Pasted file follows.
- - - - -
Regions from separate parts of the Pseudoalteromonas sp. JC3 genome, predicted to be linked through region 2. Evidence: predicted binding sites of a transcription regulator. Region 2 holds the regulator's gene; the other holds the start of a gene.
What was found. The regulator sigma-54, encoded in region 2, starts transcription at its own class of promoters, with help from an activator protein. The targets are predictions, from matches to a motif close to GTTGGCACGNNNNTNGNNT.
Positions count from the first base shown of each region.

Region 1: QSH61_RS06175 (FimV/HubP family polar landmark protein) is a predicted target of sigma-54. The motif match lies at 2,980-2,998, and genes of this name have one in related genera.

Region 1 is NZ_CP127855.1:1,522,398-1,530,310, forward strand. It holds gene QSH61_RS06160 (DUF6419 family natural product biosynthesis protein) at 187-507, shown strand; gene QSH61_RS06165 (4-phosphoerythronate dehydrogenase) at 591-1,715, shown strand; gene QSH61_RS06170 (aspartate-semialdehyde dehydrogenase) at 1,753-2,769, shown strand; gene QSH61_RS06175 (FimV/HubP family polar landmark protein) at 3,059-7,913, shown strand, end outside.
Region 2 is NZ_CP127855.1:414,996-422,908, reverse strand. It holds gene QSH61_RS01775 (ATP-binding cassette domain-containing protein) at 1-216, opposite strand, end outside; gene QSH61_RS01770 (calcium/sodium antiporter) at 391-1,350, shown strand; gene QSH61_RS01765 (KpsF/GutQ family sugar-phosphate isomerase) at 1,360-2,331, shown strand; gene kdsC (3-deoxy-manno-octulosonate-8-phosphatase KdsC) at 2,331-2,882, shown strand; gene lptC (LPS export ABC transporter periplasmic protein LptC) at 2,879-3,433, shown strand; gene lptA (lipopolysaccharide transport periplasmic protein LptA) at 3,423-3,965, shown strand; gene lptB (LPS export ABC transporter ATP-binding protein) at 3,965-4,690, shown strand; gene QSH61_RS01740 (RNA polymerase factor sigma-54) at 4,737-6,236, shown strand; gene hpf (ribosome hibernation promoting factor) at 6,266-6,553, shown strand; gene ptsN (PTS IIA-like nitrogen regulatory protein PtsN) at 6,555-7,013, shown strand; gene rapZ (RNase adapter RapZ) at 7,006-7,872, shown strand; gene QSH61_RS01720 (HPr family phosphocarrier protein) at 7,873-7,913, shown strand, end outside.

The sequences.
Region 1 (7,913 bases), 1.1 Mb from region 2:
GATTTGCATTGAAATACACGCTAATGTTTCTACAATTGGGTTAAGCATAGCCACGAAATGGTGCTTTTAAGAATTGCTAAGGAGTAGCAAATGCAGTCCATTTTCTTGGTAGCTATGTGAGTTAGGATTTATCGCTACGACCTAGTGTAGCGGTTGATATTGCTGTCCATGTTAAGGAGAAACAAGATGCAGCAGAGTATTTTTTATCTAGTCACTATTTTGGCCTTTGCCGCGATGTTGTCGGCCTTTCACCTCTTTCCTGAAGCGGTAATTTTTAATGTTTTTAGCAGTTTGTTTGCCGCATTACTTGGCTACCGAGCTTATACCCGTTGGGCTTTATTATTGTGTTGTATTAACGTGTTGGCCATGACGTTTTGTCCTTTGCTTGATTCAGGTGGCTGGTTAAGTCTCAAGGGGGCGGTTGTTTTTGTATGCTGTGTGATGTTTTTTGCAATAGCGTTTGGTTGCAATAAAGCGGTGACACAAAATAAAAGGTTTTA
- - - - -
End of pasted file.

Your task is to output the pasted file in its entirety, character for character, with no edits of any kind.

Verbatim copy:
Regions from separate parts of the Pseudoalteromonas sp. JC3 genome, predicted to be linked through region 2. Evidence: predicted binding sites of a transcription regulator. Region 2 holds the regulator's gene; the other holds the start of a gene.
What was found. The regulator sigma-54, encoded in region 2, starts transcription at its own class of promoters, with help from an activator protein. The targets are predictions, from matches to a motif close to GTTGGCACGNNNNTNGNNT.
Positions count from the first base shown of each region.

Region 1: QSH61_RS06175 (FimV/HubP family polar landmark protein) is a predicted target of sigma-54. The motif match lies at 2,980-2,998, and genes of this name have one in related genera.

Region 1 is NZ_CP127855.1:1,522,398-1,530,310, forward strand. It holds gene QSH61_RS06160 (DUF6419 family natural product biosynthesis protein) at 187-507, shown strand; gene QSH61_RS06165 (4-phosphoerythronate dehydrogenase) at 591-1,715, shown strand; gene QSH61_RS06170 (aspartate-semialdehyde dehydrogenase) at 1,753-2,769, shown strand; gene QSH61_RS06175 (FimV/HubP family polar landmark protein) at 3,059-7,913, shown strand, end outside.
Region 2 is NZ_CP127855.1:414,996-422,908, reverse strand. It holds gene QSH61_RS01775 (ATP-binding cassette domain-containing protein) at 1-216, opposite strand, end outside; gene QSH61_RS01770 (calcium/sodium antiporter) at 391-1,350, shown strand; gene QSH61_RS01765 (KpsF/GutQ family sugar-phosphate isomerase) at 1,360-2,331, shown strand; gene kdsC (3-deoxy-manno-octulosonate-8-phosphatase KdsC) at 2,331-2,882, shown strand; gene lptC (LPS export ABC transporter periplasmic protein LptC) at 2,879-3,433, shown strand; gene lptA (lipopolysaccharide transport periplasmic protein LptA) at 3,423-3,965, shown strand; gene lptB (LPS export ABC transporter ATP-binding protein) at 3,965-4,690, shown strand; gene QSH61_RS01740 (RNA polymerase factor sigma-54) at 4,737-6,236, shown strand; gene hpf (ribosome hibernation promoting factor) at 6,266-6,553, shown strand; gene ptsN (PTS IIA-like nitrogen regulatory protein PtsN) at 6,555-7,013, shown strand; gene rapZ (RNase adapter RapZ) at 7,006-7,872, shown strand; gene QSH61_RS01720 (HPr family phosphocarrier protein) at 7,873-7,913, shown strand, end outside.

The sequences.
Region 1 (7,913 bases), 1.1 Mb from region 2:
GATTTGCATTGAAATACACGCTAATGTTTCTACAATTGGGTTAAGCATAGCCACGAAATGGTGCTTTTAAGAATTGCTAAGGAGTAGCAAATGCAGTCCATTTTCTTGGTAGCTATGTGAGTTAGGATTTATCGCTACGACCTAGTGTAGCGGTTGATATTGCTGTCCATGTTAAGGAGAAACAAGATGCAGCAGAGTATTTTTTATCTAGTCACTATTTTGGCCTTTGCCGCGATGTTGTCGGCCTTTCACCTCTTTCCTGAAGCGGTAATTTTTAATGTTTTTAGCAGTTTGTTTGCCGCATTACTTGGCTACCGAGCTTATACCCGTTGGGCTTTATTATTGTGTTGTATTAACGTGTTGGCCATGACGTTTTGTCCTTTGCTTGATTCAGGTGGCTGGTTAAGTCTCAAGGGGGCGGTTGTTTTTGTATGCTGTGTGATGTTTTTTGCAATAGCGTTTGGTTGCAATAAAGCGGTGACACAAAATAAAAGGTTTTA